When I started in ministry 45 years ago, the focus was upon the “7 Day a Week Church.” The idea was to have some form of activity in the church building every day.  There was to be no “white space” on the church calendar.  This activity form of ministry was based on getting people into our church buildings. Although it created lots of opportunities, we did not develop what was real.  Our focus was on activity and getting people inside a building.  We did not focus on developing relationships with people.

All the activity has worn us out.

We have three types of relationships that need to be nurtured: our relationship with Christ, relationships within the congregation, and relationships in the community. If one of those relationships is missing, the other relationships suffer.

Our relationship with Christ and with one another in the congregation can always deepen. Often, we fail to see the community right outside our doors. The people who live in our communities who do not have a relationship with Jesus or a church continues to grow.

Go outside the church building and into the community. Get to know the people who live in your city, neighborhood or town. Listen to their stories, their dreams, and their needs. One of the greatest gifts you can offer to others is your time. As you take the time to nurture relationships, you’ll also have the opportunity to embody the love of Christ to others.

What would happen if we were less mesmerized by numbers and more involved in developing relationships Christ, the congregation and your local community?

Chasing What is Real Transforming Mission2. Holiness

Be intentional in strengthening your inner life and bringing together your personal faith and your missional participation in the community. John Wesley called it personal piety and social holiness.

You are a child of God, free to serve in God’s love.  As God’s love takes root in your life, serve the community, neighborhood, or city in God’s love.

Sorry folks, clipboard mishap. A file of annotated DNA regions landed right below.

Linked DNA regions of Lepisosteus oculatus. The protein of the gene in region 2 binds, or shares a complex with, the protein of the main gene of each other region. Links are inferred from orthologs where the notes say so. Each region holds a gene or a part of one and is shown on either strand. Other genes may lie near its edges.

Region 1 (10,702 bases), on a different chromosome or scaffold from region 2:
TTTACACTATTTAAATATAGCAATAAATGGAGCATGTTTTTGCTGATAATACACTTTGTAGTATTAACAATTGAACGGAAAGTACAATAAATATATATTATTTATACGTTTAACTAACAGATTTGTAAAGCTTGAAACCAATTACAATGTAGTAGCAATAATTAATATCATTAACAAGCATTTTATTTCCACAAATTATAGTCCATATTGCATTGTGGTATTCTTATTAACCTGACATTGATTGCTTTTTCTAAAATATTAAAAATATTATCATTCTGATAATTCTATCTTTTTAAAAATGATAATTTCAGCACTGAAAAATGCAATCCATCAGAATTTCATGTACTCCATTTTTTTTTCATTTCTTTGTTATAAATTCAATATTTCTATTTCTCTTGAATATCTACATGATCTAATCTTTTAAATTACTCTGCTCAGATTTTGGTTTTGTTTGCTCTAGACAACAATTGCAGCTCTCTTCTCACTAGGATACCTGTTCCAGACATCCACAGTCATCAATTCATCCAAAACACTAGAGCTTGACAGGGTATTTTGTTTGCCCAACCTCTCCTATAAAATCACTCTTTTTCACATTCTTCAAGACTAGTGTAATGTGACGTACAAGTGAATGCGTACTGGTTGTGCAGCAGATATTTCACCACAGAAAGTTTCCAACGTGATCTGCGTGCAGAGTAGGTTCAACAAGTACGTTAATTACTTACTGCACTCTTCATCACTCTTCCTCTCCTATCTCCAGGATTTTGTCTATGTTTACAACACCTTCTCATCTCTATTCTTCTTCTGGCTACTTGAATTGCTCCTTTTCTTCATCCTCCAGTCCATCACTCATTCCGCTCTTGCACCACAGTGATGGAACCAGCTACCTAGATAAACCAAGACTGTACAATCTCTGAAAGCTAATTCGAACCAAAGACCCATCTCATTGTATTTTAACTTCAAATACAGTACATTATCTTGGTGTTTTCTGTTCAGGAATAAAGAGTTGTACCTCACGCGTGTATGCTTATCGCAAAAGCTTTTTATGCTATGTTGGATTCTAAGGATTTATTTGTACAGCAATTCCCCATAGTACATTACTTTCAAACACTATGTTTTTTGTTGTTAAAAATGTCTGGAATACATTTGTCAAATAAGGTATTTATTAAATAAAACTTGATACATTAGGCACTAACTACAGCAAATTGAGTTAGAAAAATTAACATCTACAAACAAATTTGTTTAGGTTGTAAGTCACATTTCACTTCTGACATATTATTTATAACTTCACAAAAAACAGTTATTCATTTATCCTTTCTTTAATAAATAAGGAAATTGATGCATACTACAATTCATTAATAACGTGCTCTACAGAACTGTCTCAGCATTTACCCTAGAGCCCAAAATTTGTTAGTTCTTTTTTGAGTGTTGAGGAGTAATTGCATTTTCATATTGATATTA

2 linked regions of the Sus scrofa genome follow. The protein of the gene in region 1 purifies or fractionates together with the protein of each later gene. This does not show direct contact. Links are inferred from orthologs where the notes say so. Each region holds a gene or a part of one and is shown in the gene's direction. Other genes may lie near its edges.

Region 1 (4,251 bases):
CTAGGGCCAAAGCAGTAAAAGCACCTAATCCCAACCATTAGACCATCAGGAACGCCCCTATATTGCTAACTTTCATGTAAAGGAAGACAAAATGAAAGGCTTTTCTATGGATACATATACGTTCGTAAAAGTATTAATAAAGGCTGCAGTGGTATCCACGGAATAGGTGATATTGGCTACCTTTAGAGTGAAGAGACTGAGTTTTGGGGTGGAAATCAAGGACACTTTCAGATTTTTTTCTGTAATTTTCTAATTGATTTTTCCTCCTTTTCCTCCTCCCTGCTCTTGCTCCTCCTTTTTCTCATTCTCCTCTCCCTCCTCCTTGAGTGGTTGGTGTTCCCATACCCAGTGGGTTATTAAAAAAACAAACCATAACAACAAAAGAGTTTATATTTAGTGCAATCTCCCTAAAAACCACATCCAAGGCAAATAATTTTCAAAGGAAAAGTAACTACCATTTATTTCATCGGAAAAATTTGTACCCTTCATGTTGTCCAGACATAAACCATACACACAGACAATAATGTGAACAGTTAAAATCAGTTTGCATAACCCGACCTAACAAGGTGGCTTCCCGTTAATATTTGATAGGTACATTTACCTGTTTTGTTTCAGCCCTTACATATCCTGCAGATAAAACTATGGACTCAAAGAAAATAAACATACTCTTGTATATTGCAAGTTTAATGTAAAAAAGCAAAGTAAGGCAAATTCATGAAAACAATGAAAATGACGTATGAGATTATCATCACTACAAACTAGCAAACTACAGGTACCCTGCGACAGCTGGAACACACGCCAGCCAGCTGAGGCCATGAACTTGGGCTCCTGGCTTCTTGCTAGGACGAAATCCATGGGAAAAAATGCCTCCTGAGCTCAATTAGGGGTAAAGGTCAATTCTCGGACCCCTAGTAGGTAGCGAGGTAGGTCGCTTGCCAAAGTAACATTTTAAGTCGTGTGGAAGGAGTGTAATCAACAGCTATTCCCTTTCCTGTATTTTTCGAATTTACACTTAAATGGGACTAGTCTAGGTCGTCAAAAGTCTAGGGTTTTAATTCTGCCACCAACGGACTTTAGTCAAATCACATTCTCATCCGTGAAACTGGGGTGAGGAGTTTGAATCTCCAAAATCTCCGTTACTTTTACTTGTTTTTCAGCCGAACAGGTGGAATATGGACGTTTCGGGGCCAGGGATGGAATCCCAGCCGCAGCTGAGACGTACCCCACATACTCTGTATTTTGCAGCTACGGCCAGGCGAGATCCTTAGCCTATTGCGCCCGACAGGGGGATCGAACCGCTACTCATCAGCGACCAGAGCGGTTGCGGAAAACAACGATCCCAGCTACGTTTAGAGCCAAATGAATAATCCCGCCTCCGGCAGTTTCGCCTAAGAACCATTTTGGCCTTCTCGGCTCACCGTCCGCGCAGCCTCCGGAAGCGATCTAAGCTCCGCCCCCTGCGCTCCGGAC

Be the person God created you to be. As a responsible representative of God’s love, you are free to take initiative to test your thoughts, to honor your intuition, to see what requires doing, and to accomplish it. At the same time, you are free to trust God and the people around you. You can be faithful in your living because you believe God is faithful to you.  When you face anxious times, your inner life allows you to test your wisdom, your patience, and your hope.  You draw courage, trusting God’s grace and the relationships you have developed with God’s people.

Knowing and trusting your relationship with God through Jesus, you are free to model God’s love.  You know that God is with you.  Others will come to trust God’s love because they see and experience God’s love in and through you.

What would happen if we were less concerned about looking good and more concerned about being centered upon the well-being of others, loving as we have been loved?

Chasing What is Real Transforming Mission3. Integrity

Be the person God created you to be both in what you say and what you do. Model integrity by living the life that produces the behaviors of love. When you are in Christ and are moved by the Spirit, the unexpected acts of Christian love will come in response to God’s grace.

What would happen if we were less focused upon being successful and more focused upon developing lives of love from the inside out and living lives of love, both inside and outside the church building?

I think we could teach an old church new ways of living and loving.

Let’s chase what is real!